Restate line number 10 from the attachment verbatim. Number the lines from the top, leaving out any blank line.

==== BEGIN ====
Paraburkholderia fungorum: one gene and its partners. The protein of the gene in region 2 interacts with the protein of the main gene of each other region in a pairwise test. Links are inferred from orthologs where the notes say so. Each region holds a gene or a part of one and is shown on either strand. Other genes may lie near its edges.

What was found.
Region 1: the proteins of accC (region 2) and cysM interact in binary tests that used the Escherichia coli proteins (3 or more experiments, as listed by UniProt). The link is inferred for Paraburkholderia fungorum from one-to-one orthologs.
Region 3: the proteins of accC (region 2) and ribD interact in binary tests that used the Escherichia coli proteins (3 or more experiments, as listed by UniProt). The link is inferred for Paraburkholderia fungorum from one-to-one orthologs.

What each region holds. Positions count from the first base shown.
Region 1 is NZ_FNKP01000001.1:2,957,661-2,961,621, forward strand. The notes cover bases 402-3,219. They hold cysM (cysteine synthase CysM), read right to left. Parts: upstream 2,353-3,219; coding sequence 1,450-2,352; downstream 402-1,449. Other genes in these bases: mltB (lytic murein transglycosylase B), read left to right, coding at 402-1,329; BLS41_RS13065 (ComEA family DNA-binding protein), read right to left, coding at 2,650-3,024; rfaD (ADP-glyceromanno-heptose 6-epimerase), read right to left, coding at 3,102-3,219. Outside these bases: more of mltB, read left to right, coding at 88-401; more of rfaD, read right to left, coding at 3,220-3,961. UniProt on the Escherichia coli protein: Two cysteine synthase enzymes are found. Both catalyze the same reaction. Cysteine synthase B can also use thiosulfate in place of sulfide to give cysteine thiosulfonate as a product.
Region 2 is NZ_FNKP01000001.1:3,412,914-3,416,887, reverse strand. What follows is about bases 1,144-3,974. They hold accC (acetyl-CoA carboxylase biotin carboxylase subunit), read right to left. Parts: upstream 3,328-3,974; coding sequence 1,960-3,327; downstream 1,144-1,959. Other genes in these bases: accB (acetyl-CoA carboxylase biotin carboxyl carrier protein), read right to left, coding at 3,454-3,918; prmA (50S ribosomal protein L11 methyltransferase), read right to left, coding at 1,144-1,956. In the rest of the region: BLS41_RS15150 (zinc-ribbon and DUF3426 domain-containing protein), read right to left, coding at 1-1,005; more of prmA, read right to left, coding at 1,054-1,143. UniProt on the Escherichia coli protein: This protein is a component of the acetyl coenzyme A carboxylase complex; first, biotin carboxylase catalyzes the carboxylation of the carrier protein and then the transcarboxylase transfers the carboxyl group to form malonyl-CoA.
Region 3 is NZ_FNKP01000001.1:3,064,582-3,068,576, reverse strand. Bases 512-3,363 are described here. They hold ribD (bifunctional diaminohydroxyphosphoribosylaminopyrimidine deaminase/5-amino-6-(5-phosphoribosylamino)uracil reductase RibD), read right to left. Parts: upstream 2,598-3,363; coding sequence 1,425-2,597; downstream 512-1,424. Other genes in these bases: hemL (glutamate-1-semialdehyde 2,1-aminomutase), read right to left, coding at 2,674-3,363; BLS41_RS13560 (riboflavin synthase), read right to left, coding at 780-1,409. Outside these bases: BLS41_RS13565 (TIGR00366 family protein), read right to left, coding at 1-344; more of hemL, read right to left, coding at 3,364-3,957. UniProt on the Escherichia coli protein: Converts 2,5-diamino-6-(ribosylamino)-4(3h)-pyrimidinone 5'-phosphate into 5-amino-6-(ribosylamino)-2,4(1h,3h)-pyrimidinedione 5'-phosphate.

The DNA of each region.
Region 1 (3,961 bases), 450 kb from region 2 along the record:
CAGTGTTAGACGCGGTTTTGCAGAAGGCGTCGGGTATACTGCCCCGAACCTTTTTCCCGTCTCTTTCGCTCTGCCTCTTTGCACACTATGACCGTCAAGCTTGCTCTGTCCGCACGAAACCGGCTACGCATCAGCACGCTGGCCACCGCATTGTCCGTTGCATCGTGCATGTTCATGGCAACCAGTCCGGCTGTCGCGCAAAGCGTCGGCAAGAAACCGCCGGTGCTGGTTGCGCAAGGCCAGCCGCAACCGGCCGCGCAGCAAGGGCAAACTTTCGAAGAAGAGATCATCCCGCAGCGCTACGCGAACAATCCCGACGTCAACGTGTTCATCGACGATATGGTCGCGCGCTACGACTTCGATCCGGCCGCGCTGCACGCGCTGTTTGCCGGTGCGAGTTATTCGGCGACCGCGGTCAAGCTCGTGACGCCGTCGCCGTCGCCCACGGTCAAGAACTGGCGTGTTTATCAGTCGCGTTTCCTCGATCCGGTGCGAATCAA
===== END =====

Region 1 (3,961 bases), 450 kb from region 2 along the record: